The Law of Unintended Consequences Meets Autism Mandates: Why Autism and Asperger's Syndrome Seem Interchangeable

The funding incentive often explains much of what seems illogical.

Today we have yet
another article about the confusion between autism and Asperger’s syndrome. It appears that despite the similar scores on various tests given during an ASD assessment, there is wide variation across the U.S. between the number of children given a diagnosis of either Asperger’s syndrome or autism. The study’s researchers urge parents not to concentrate too much on the difference between autism, PDD-NOS, and Asperger’s syndrome, but rather, to look at the child’s difficulties and try to get them help.

For most of us, this sounds like reasonable advice.

However, to anyone who understands the politics of autism, it becomes abundantly clear that these researchers are
completely disconnected from the various issues with which parents must contend when it comes to autism spectrum disorders. Parents need an objective diagnosis in order to do research on how to get help; however, if treatment and support services are not provided for those with any diagnosis other than autism, parents are put into an impossible situation. On the one hand, parents need the truth about where their child is diagnosed on the autism spectrum; on the other hand, that truth may create a barrier to treatment services, if society predicates a formal autism label to service or insurance dollars.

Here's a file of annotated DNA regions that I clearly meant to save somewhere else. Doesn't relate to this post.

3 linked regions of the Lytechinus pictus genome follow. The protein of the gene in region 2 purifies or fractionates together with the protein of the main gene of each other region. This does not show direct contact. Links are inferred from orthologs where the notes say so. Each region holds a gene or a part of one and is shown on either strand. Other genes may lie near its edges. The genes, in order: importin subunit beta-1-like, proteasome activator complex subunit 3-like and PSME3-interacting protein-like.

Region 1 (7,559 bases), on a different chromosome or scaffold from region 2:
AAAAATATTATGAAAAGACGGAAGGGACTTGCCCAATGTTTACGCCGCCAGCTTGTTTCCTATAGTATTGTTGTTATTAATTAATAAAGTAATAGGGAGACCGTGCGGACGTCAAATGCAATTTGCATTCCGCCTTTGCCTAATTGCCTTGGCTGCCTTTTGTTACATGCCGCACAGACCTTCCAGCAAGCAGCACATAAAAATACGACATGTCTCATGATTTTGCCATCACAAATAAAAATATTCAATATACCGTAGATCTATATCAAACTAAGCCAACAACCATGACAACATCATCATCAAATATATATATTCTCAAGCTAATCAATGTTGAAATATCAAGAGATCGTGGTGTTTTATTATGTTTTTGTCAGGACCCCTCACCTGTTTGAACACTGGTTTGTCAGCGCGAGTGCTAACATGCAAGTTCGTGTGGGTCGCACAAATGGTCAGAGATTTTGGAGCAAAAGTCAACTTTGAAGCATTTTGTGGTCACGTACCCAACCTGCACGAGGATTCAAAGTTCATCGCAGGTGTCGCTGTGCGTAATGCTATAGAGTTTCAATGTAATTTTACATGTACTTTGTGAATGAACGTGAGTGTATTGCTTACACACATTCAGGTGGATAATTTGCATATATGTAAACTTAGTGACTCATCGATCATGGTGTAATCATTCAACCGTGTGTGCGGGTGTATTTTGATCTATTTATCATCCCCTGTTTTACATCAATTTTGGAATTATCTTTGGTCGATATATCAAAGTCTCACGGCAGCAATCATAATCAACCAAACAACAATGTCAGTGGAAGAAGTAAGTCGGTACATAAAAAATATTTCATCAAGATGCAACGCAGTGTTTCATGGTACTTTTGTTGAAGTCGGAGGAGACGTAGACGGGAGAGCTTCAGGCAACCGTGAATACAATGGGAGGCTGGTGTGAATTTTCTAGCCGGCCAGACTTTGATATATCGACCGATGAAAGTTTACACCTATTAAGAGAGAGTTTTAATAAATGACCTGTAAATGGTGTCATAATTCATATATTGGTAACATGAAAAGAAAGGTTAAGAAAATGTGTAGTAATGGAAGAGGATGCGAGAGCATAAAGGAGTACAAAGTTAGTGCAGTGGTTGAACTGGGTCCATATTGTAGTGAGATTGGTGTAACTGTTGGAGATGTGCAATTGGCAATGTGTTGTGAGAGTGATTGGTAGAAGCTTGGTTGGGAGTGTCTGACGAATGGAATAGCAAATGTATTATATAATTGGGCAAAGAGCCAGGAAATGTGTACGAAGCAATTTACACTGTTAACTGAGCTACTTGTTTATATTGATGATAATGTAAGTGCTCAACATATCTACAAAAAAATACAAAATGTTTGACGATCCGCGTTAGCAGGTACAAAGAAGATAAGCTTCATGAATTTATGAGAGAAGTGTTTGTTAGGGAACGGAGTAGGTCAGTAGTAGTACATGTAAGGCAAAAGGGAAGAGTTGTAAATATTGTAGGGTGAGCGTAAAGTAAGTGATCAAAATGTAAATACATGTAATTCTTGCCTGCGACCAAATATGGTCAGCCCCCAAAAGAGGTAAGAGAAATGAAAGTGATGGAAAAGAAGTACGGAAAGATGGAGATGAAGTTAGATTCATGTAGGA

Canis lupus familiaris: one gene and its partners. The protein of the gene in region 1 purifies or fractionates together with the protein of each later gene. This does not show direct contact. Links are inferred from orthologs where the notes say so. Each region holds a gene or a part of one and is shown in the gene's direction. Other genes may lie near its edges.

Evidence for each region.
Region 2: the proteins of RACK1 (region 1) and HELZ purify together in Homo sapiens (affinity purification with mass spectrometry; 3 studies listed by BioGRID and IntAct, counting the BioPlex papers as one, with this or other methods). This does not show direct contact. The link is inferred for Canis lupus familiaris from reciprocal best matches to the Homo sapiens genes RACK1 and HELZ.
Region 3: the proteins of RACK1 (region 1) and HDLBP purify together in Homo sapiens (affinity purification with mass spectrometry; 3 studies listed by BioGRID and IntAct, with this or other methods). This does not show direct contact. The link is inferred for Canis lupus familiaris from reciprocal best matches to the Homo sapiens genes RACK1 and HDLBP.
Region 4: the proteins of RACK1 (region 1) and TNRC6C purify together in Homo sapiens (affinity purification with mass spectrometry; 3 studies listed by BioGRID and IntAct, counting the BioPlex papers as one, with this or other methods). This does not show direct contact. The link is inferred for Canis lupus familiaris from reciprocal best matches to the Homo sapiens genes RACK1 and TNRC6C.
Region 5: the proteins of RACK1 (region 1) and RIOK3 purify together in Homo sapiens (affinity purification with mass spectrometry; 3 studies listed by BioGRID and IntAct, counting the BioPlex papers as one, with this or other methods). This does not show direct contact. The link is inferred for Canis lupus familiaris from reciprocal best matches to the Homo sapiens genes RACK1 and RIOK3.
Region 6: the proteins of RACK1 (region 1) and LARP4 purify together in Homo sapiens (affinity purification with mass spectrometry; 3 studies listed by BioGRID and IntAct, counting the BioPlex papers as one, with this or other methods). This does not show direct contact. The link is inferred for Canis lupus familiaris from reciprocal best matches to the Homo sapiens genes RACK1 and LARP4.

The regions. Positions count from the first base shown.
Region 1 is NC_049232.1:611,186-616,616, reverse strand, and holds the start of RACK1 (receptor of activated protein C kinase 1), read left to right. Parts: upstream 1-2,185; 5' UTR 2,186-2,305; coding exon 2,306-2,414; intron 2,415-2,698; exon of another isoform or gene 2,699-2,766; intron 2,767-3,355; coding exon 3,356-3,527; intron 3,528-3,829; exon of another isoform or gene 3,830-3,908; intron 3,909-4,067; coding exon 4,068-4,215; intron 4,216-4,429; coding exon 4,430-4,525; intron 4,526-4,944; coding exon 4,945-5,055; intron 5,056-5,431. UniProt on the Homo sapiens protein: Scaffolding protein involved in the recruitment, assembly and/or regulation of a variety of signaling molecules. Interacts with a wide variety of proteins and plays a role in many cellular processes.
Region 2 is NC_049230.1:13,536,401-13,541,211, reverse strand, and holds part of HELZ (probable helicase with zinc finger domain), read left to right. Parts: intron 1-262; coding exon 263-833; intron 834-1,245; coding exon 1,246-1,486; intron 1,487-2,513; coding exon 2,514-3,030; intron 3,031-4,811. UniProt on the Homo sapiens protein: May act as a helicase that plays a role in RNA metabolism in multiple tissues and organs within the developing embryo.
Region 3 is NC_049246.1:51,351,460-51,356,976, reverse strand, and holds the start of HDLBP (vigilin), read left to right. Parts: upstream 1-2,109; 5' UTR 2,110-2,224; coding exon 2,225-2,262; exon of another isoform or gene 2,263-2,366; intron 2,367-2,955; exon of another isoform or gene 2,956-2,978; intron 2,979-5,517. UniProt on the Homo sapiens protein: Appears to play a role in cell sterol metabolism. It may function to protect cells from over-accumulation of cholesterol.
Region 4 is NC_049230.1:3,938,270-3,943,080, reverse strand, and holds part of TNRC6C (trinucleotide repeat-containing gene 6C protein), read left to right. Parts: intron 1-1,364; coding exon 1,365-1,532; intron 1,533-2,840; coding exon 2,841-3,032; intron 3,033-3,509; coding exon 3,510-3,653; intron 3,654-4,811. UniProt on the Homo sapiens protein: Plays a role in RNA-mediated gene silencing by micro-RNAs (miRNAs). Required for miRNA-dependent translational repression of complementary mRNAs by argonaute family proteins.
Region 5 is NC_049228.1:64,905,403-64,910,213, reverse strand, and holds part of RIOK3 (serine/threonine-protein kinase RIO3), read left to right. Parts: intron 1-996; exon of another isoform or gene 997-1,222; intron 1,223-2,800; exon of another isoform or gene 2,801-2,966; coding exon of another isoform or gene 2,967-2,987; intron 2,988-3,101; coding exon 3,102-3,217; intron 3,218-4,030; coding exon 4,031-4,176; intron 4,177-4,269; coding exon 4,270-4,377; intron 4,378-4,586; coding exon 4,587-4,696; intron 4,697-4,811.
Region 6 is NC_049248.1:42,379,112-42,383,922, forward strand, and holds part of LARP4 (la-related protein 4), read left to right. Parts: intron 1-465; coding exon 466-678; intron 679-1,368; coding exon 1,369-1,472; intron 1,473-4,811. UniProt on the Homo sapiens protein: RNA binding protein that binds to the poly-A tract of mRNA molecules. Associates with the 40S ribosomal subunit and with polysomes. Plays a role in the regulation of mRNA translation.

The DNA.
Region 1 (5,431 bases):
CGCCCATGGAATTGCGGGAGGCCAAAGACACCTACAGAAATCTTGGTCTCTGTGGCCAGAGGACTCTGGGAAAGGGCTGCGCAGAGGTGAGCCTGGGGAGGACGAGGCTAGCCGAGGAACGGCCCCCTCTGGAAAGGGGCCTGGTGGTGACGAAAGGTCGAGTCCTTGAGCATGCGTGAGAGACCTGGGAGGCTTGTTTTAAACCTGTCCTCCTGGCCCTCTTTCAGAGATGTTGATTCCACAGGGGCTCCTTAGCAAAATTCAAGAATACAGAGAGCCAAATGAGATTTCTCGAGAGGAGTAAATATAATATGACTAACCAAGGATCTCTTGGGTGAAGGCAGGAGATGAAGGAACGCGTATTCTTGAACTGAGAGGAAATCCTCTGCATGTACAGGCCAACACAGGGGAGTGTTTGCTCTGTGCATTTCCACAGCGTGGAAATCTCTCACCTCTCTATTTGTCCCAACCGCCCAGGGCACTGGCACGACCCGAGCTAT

Based on recommendations of the study’s authors, it’s obvious these researchers don’t have a clue regarding what parents actually goes through.

The confusion, which is actually a complete mismanagement of the field of autism spectrum disorders, is then used by researchers as a
justification to move toward a general diagnosis of ASD, rather than differentiating between Asperger’s syndrome, PDD-NOS, and autism. This advice is political rather than clinical. We know the difference between autism and Asperger’s syndrome and we desperately need accurate diagnoses! Autism and Asperger’s syndrome must be differentiated for the benefit of both groups of children and adults. An accurate Asperger’s syndrome diagnosis must never be an obstacle to treatment funding.

A better idea: 1) have states’ mandates cover
all ASD treatments, and then 2) use objective criteria to differentiate between autism, PDD-NOS, and Asperger’s syndrome. Once access to treatment services dollars are decoupled from the diagnostic label, researchers may be pleasantly surprised as to how the autism- Asperger’s syndrome confusion will cease to be an issue.